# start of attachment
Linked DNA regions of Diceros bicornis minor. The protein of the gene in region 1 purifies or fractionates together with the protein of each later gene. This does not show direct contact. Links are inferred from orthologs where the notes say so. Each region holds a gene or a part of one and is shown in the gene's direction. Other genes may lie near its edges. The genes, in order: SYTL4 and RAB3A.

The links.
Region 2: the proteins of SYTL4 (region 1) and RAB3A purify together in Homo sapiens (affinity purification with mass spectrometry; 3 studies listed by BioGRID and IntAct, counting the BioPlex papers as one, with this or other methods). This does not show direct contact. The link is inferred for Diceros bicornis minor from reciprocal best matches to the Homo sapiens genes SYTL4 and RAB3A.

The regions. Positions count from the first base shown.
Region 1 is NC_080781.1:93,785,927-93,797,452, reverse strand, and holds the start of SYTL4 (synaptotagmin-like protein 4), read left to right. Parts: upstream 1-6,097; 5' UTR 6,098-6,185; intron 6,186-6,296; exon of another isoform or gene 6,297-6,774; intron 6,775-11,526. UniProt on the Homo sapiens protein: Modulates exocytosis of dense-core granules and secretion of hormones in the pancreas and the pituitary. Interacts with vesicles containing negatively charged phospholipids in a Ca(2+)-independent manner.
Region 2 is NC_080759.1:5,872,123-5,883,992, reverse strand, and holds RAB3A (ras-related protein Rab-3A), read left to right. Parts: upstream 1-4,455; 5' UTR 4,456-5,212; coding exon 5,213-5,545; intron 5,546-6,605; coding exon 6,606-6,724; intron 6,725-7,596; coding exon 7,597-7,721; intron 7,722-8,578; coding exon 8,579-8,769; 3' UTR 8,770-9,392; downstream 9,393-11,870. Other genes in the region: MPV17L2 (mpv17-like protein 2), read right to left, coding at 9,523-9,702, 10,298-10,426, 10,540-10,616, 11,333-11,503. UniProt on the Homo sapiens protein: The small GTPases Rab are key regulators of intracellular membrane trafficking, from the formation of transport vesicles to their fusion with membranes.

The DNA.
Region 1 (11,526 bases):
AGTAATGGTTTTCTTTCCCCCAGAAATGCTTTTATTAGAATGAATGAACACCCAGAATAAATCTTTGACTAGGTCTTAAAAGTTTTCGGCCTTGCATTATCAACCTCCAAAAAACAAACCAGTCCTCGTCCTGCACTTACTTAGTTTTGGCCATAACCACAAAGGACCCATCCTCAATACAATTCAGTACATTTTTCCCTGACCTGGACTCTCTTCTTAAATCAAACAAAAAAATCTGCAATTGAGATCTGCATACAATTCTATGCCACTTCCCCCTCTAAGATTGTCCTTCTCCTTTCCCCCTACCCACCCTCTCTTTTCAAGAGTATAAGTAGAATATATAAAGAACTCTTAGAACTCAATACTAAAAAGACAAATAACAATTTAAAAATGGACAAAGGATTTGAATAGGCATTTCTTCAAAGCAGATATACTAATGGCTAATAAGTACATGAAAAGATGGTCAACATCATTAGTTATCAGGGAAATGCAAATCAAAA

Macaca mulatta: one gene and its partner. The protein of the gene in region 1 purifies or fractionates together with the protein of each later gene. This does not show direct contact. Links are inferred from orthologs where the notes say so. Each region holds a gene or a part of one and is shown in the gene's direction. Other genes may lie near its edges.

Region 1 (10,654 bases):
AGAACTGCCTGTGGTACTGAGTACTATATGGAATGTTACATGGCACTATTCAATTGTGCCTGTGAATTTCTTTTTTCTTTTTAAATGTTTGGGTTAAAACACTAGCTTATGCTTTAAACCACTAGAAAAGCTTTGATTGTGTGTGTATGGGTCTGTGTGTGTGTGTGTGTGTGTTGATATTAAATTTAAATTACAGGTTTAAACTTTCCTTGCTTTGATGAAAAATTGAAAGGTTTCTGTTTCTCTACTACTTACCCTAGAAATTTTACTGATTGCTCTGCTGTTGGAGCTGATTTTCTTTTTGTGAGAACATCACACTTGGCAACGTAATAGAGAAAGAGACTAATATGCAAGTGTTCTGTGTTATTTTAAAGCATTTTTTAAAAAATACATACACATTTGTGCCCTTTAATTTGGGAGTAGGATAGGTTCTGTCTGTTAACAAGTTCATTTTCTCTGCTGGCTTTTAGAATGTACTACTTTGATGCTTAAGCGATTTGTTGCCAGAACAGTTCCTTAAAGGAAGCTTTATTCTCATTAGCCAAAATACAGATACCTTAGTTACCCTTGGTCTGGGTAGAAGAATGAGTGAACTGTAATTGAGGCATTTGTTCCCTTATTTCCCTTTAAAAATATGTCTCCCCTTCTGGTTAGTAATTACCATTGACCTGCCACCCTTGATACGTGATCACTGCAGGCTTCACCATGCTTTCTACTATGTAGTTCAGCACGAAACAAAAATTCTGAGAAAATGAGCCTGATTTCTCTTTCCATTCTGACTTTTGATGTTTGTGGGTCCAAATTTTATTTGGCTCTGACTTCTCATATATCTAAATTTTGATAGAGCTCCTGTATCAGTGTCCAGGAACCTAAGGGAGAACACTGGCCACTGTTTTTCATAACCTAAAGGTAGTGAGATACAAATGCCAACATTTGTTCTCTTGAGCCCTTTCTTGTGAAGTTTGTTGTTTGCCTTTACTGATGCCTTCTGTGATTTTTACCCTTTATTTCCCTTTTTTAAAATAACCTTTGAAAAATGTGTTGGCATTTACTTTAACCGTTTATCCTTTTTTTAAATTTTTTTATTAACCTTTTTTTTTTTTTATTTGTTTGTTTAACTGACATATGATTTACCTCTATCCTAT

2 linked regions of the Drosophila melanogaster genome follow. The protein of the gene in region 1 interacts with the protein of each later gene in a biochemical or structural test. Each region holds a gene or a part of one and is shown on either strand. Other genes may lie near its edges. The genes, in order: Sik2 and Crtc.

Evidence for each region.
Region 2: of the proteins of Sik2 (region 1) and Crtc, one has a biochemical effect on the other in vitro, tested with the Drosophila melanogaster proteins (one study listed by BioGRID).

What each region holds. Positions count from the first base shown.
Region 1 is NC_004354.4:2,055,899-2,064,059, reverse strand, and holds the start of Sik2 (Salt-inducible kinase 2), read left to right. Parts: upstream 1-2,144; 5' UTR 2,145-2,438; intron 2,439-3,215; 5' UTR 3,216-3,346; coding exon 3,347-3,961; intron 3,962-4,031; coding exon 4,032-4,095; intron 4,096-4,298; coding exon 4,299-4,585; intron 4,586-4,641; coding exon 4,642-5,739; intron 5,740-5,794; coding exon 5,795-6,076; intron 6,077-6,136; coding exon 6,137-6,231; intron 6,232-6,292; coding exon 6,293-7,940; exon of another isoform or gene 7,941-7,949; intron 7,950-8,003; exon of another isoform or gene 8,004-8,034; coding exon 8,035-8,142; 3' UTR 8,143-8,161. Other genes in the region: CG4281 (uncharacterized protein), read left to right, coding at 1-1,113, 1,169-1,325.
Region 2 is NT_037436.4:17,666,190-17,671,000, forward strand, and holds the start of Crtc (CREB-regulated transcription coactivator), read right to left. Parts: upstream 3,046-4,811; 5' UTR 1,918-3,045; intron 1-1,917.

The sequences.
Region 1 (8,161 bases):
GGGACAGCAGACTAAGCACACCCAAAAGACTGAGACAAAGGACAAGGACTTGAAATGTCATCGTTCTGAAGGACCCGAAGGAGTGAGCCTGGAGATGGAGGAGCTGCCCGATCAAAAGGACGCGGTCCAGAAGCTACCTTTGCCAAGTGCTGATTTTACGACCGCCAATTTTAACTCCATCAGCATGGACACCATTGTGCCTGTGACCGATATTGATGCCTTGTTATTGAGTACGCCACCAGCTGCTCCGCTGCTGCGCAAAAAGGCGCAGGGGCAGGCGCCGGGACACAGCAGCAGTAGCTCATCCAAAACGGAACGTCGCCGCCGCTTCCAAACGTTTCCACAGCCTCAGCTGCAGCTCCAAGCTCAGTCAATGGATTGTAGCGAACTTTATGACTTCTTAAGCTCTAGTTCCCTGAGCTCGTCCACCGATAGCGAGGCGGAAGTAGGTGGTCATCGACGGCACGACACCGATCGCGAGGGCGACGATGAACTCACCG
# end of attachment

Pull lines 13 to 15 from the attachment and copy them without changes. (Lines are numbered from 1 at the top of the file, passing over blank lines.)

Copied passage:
2 linked regions of the Drosophila melanogaster genome follow. The protein of the gene in region 1 interacts with the protein of each later gene in a biochemical or structural test. Each region holds a gene or a part of one and is shown on either strand. Other genes may lie near its edges. The genes, in order: Sik2 and Crtc.

Evidence for each region.
Region 2: of the proteins of Sik2 (region 1) and Crtc, one has a biochemical effect on the other in vitro, tested with the Drosophila melanogaster proteins (one study listed by BioGRID).